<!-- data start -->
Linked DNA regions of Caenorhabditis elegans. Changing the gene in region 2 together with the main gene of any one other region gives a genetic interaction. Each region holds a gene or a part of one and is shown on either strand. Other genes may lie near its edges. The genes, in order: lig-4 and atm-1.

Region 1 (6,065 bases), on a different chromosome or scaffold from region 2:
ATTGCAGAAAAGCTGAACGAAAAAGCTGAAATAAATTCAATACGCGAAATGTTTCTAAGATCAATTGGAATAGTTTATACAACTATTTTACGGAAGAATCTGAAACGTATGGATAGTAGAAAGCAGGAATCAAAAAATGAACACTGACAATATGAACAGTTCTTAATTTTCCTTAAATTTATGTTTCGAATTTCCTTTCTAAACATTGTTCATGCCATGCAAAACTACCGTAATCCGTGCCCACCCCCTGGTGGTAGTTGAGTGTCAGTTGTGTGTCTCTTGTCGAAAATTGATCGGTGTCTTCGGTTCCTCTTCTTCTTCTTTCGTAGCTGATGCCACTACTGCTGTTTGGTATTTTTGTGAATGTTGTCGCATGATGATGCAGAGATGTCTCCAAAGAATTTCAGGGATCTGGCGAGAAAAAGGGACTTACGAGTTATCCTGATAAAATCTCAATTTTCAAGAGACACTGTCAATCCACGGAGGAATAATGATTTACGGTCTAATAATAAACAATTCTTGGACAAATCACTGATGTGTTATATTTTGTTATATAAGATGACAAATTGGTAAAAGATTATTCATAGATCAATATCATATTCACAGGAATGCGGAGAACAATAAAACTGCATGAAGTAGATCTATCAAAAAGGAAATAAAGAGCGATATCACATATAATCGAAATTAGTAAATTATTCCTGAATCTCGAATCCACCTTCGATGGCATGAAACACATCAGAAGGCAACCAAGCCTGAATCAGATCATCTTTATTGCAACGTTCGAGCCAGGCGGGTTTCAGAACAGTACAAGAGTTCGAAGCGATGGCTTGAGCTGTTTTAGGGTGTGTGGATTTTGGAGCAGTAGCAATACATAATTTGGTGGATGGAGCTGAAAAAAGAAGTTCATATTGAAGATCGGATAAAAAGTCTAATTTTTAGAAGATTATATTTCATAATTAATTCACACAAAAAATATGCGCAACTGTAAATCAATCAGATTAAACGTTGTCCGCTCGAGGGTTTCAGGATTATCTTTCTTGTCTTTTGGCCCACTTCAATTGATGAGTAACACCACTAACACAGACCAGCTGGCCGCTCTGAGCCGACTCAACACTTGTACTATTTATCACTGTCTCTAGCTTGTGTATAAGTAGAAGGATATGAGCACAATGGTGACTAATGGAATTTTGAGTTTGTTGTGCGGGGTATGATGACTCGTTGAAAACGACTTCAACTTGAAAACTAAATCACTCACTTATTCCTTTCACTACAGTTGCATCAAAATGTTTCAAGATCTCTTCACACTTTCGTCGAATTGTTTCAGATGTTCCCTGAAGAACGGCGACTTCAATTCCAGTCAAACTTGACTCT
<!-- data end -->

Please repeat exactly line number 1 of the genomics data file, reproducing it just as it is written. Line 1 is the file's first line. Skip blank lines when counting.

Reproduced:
Linked DNA regions of Caenorhabditis elegans. Changing the gene in region 2 together with the main gene of any one other region gives a genetic interaction. Each region holds a gene or a part of one and is shown on either strand. Other genes may lie near its edges. The genes, in order: lig-4 and atm-1.